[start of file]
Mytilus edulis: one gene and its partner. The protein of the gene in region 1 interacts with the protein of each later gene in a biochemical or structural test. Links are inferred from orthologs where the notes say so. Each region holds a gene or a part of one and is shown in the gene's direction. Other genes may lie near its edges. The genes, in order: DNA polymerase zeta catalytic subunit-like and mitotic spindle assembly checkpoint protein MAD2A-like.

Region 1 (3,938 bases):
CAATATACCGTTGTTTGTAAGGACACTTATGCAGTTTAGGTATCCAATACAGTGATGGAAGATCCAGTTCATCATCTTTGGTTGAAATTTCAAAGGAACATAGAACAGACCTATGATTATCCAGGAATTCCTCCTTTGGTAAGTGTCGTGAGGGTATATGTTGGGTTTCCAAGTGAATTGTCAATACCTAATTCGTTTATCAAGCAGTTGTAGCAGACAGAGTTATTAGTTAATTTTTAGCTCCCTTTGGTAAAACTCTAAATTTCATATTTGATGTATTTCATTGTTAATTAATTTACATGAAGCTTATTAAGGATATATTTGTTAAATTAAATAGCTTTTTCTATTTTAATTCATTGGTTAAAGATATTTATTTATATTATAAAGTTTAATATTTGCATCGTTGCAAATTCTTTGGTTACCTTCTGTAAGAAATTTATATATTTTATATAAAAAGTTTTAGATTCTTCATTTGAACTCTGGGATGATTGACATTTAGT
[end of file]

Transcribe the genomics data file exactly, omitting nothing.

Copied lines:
Mytilus edulis: one gene and its partner. The protein of the gene in region 1 interacts with the protein of each later gene in a biochemical or structural test. Links are inferred from orthologs where the notes say so. Each region holds a gene or a part of one and is shown in the gene's direction. Other genes may lie near its edges. The genes, in order: DNA polymerase zeta catalytic subunit-like and mitotic spindle assembly checkpoint protein MAD2A-like.

Region 1 (3,938 bases):
CAATATACCGTTGTTTGTAAGGACACTTATGCAGTTTAGGTATCCAATACAGTGATGGAAGATCCAGTTCATCATCTTTGGTTGAAATTTCAAAGGAACATAGAACAGACCTATGATTATCCAGGAATTCCTCCTTTGGTAAGTGTCGTGAGGGTATATGTTGGGTTTCCAAGTGAATTGTCAATACCTAATTCGTTTATCAAGCAGTTGTAGCAGACAGAGTTATTAGTTAATTTTTAGCTCCCTTTGGTAAAACTCTAAATTTCATATTTGATGTATTTCATTGTTAATTAATTTACATGAAGCTTATTAAGGATATATTTGTTAAATTAAATAGCTTTTTCTATTTTAATTCATTGGTTAAAGATATTTATTTATATTATAAAGTTTAATATTTGCATCGTTGCAAATTCTTTGGTTACCTTCTGTAAGAAATTTATATATTTTATATAAAAAGTTTTAGATTCTTCATTTGAACTCTGGGATGATTGACATTTAGT